All the performances are first rate and if you compare it to the other "teen" comedy of the year, "American Pie" it is evident that this is light years ahead. While "American Pie" settles on cheap belly laughs and a feel good ending, "Election" opts for exactly the opposite. In fact this is really a very adult film performed by teenagers.
"Election" is a cynical, bitter, vicious movie that is also the best comedy in years.
30 of 31 found the following review helpful:
Brilliant. Jan 28, 2000
By Eric Meyer
"Election" is one of the most intelligently-written, original and well-acted films to come out in years. The storytelling is never predictable or conventional, yet everything that happens feels honest and correct. The characters are far more fully-developed than those in any recent Hollywood film I can think of. In the beginning, you expect Broderick to be the hero and Witherspoon to be the villain, but the former does some despicable things, and the latter proves to be somewhat sympathetic. Although "Election" is a comedy (and a very funny one at that), it makes more valid and honest observations about human nature than most "serious" films.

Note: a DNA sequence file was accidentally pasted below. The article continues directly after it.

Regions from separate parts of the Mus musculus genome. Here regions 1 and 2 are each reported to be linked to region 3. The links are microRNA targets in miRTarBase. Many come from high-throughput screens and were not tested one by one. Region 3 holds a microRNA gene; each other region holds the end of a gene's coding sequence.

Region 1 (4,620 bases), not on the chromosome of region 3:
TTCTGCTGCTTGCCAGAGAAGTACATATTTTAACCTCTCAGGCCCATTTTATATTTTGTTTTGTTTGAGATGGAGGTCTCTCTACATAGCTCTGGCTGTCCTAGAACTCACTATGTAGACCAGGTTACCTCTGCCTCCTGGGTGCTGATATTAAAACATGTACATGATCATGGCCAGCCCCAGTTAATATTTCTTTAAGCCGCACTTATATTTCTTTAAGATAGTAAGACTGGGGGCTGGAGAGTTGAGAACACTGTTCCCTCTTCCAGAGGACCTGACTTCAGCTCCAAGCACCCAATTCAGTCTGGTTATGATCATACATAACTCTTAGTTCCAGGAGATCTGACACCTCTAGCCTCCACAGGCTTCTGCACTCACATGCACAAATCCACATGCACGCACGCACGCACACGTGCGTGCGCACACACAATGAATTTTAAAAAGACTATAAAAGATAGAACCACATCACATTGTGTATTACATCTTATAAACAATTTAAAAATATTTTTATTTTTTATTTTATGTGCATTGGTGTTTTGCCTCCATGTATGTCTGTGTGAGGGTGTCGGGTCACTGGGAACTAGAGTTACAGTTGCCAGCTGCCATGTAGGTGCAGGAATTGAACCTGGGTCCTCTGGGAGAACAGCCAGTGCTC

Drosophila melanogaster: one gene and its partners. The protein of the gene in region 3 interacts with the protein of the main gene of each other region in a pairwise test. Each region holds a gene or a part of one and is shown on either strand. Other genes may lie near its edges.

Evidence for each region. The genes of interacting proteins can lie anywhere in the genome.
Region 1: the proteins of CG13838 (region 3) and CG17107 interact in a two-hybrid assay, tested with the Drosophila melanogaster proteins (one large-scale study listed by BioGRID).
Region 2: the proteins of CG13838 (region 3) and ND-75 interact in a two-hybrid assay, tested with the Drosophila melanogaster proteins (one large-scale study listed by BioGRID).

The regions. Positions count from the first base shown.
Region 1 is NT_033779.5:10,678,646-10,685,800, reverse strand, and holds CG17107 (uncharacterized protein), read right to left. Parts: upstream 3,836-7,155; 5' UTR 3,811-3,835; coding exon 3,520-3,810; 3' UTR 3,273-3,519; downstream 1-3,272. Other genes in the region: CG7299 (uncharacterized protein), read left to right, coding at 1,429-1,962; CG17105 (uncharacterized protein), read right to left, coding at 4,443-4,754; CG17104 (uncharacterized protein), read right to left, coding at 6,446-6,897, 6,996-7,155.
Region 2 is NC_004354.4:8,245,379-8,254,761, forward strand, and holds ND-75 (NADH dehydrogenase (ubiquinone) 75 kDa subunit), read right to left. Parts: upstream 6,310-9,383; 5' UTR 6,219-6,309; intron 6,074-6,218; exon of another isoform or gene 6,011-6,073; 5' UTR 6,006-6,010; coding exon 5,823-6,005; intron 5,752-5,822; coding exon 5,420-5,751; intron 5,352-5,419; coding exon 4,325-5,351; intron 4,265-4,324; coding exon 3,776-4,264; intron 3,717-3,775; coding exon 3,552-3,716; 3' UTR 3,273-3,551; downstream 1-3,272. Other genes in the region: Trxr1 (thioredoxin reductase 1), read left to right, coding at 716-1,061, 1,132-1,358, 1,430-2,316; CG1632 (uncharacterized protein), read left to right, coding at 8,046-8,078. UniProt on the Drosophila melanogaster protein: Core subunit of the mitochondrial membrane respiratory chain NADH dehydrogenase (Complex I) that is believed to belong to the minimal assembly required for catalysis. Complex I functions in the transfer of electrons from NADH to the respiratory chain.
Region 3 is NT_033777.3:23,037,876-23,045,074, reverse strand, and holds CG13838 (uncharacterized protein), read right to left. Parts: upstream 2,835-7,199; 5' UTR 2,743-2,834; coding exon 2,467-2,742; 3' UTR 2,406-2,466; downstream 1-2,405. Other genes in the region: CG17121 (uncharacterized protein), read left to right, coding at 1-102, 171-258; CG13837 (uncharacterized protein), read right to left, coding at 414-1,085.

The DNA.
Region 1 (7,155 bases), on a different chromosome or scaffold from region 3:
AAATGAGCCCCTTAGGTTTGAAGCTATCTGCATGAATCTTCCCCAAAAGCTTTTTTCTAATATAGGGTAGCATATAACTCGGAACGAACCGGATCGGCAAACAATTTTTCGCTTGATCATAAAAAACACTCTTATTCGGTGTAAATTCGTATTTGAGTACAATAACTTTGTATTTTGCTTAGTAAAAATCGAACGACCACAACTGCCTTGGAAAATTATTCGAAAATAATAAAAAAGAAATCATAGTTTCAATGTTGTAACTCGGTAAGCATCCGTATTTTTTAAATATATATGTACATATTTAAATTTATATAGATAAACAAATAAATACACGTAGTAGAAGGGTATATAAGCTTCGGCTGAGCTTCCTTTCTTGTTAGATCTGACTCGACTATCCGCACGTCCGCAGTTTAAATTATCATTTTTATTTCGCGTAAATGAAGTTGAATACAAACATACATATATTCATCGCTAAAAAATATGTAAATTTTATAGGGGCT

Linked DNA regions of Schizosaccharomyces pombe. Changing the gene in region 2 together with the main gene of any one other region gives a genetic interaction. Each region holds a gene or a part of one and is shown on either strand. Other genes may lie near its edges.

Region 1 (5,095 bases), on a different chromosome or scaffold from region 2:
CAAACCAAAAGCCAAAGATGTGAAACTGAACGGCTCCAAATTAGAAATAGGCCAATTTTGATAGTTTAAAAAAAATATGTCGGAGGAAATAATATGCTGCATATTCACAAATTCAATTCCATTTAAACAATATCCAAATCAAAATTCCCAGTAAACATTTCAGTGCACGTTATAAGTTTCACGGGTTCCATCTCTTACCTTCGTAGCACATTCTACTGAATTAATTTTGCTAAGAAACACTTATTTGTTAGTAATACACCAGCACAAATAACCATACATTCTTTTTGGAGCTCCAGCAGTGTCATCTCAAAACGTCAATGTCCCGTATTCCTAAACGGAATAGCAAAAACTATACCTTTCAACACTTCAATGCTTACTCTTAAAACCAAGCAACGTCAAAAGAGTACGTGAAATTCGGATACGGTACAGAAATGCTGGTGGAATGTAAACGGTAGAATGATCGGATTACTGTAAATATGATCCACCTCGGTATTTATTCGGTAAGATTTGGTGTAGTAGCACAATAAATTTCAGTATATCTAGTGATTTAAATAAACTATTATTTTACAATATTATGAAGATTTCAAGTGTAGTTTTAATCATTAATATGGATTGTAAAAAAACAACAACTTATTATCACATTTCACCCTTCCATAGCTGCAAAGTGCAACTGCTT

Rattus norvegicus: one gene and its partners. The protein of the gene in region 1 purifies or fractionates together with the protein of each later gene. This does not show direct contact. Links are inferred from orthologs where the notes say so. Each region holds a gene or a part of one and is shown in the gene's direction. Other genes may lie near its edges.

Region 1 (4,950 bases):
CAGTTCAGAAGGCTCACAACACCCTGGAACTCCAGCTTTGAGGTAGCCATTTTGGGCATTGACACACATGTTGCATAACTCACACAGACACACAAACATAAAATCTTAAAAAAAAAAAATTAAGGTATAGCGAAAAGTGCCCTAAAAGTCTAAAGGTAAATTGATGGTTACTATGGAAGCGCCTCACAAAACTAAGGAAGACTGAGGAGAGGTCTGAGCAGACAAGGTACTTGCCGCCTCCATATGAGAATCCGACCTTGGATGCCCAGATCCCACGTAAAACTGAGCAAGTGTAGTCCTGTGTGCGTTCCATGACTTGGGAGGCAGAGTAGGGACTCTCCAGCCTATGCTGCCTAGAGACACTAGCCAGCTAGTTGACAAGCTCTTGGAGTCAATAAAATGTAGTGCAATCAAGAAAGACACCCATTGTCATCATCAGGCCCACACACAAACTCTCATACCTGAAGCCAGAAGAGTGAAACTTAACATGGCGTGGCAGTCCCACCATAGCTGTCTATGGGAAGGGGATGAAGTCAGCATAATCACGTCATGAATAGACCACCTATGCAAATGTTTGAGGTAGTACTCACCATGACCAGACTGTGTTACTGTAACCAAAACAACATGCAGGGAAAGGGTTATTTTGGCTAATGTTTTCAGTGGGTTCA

16 of 16 found the following review helpful:
A new classic... May 31, 2000
By E. M. Carey
Election is truly one of the most clever and probably the funniest movie to come along in the past couple of years. I've watched it several times, and each time I'm drawn back in, amused, dismayed and, most importantly, laughing out loud at the plot, the details and the whole package.
Reese Witherspoon is a revelation as Tracey Flick, the perfect student running unopposed for student council president. What could have been such a one-dimensional character is given a great deal of depth through her performance. And it is nice to see Matthew Broderick playing a grown-up, albeit a disturbingly immature one. The supporting players are just as amazingly cast, and act their roles superbly. The details, too, of the Nebraska setting, from the meal Broderick shares with his wife, to the trips to the mall, to the basement band... this is one well-crafted movie.